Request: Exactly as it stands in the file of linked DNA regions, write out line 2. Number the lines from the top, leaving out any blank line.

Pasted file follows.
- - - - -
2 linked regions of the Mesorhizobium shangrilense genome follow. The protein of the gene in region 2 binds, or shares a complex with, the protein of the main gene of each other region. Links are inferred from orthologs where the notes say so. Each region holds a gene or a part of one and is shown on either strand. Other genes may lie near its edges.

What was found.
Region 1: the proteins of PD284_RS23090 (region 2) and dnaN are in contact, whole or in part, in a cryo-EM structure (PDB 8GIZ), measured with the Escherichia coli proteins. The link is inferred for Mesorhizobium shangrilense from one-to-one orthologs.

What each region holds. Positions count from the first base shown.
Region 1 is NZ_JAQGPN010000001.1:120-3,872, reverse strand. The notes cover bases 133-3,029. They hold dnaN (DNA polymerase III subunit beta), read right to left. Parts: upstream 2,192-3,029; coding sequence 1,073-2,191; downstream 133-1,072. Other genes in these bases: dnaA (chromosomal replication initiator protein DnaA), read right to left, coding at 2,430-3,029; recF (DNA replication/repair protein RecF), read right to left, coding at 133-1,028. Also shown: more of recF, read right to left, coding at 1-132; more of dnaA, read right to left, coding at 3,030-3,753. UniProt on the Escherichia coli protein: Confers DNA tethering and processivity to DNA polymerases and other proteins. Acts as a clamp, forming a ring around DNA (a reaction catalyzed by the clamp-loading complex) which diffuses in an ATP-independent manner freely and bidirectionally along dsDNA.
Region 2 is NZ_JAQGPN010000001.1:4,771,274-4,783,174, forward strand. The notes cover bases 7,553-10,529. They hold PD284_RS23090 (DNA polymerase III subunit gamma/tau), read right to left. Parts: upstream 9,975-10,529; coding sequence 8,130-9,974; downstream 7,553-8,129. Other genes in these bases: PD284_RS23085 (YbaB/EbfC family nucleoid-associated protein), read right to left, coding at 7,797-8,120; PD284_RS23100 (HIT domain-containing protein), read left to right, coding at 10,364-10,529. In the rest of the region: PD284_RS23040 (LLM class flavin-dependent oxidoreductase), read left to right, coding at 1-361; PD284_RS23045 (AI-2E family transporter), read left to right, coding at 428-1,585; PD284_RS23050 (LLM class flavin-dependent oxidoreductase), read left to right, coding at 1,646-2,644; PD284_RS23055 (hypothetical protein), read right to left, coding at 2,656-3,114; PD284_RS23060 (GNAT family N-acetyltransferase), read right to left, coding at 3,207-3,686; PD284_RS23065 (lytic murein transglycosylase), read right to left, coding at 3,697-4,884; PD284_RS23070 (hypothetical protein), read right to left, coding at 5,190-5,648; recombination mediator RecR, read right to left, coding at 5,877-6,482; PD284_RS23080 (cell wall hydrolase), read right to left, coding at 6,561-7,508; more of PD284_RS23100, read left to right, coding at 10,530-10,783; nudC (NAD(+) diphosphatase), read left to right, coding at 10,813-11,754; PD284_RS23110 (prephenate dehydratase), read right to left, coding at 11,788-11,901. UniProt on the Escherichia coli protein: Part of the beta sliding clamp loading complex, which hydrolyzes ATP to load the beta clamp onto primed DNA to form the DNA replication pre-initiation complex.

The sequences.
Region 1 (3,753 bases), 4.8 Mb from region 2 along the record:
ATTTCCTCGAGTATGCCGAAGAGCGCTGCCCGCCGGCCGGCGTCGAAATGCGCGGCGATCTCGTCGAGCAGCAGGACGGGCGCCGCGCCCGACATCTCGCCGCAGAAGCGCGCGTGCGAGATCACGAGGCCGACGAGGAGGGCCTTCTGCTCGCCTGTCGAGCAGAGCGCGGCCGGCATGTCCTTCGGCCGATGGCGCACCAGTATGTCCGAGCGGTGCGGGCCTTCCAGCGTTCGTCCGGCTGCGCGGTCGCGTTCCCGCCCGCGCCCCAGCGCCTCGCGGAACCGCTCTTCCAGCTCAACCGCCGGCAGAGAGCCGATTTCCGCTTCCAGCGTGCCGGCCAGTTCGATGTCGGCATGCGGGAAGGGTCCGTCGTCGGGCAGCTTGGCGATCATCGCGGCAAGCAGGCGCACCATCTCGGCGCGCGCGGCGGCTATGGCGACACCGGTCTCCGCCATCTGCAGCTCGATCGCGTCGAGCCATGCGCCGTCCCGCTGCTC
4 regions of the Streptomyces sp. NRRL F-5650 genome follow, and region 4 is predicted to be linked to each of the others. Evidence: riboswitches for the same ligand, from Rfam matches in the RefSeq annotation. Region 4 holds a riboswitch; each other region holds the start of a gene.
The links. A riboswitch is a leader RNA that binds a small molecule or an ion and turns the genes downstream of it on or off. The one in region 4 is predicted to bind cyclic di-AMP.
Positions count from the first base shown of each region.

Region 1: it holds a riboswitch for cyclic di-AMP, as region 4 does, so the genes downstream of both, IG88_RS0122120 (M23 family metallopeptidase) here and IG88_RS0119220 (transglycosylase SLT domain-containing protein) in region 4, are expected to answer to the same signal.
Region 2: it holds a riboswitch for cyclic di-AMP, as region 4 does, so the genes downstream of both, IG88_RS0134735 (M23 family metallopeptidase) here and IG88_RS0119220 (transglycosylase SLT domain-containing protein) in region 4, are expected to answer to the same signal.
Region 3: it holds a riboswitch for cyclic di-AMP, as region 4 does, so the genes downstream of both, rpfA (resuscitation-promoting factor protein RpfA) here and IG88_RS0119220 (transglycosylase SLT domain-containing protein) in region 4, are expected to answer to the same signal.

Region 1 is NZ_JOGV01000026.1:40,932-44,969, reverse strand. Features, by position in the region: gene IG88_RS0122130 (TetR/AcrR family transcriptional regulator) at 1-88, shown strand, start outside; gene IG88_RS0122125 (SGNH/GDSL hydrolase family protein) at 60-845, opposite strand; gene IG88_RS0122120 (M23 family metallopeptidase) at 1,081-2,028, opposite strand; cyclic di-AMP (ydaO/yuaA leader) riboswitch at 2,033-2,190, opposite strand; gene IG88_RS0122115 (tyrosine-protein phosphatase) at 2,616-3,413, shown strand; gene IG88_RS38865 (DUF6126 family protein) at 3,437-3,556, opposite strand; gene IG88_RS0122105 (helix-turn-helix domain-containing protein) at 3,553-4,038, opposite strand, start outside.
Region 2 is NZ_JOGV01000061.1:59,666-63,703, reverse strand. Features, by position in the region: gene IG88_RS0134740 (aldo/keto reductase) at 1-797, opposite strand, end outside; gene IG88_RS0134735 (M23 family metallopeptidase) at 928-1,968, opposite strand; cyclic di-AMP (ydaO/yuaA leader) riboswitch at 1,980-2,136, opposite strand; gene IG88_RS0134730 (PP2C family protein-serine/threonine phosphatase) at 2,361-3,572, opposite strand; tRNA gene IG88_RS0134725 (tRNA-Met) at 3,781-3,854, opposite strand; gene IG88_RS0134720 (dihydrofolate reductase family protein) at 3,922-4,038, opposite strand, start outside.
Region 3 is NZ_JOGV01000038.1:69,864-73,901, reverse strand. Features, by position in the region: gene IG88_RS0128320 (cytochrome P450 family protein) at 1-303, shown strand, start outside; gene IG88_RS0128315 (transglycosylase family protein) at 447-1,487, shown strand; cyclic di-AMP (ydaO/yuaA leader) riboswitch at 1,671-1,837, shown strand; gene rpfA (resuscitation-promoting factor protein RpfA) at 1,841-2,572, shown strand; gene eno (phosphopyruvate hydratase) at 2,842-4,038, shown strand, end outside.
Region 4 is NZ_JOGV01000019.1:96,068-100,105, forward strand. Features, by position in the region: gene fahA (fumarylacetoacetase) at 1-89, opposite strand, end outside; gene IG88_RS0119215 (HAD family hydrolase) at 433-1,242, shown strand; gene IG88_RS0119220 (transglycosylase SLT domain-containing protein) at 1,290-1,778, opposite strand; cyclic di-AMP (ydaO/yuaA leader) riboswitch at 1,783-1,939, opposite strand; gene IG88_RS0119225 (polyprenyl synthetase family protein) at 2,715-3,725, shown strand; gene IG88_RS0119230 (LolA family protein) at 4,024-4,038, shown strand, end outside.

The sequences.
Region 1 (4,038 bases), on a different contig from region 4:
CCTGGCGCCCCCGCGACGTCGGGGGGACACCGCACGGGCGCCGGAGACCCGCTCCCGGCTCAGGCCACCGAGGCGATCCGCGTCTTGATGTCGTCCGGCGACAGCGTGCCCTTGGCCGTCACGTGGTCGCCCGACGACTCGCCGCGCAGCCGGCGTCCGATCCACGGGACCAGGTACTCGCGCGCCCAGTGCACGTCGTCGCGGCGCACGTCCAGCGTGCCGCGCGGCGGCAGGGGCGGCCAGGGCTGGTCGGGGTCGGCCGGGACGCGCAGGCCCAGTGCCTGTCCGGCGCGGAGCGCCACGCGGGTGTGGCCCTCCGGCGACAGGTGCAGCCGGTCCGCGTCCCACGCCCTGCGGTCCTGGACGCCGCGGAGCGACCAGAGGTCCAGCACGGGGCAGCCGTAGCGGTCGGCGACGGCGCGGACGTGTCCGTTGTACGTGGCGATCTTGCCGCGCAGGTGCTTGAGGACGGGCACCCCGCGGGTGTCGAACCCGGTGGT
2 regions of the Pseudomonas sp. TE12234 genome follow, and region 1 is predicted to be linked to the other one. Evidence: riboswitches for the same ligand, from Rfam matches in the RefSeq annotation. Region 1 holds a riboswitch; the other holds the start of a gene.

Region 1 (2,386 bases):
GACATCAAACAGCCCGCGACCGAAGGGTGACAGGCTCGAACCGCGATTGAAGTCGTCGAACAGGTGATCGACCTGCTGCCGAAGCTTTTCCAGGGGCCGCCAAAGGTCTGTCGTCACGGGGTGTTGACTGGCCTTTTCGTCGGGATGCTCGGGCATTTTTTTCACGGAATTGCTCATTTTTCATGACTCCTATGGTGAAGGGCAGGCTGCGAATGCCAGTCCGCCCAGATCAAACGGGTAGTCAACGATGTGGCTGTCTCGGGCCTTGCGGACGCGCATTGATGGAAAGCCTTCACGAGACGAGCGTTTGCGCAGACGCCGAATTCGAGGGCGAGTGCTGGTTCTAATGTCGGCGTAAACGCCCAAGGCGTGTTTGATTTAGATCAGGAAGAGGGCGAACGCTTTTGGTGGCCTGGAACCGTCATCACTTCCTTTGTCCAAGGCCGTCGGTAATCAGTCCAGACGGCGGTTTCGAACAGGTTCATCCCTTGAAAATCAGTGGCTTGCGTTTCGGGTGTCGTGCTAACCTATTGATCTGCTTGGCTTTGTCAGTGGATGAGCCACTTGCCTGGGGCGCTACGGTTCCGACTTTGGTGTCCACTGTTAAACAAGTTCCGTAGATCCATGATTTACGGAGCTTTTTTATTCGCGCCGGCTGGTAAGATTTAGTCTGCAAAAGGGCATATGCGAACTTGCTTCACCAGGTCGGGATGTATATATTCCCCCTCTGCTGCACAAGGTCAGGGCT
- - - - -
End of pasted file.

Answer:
What was found.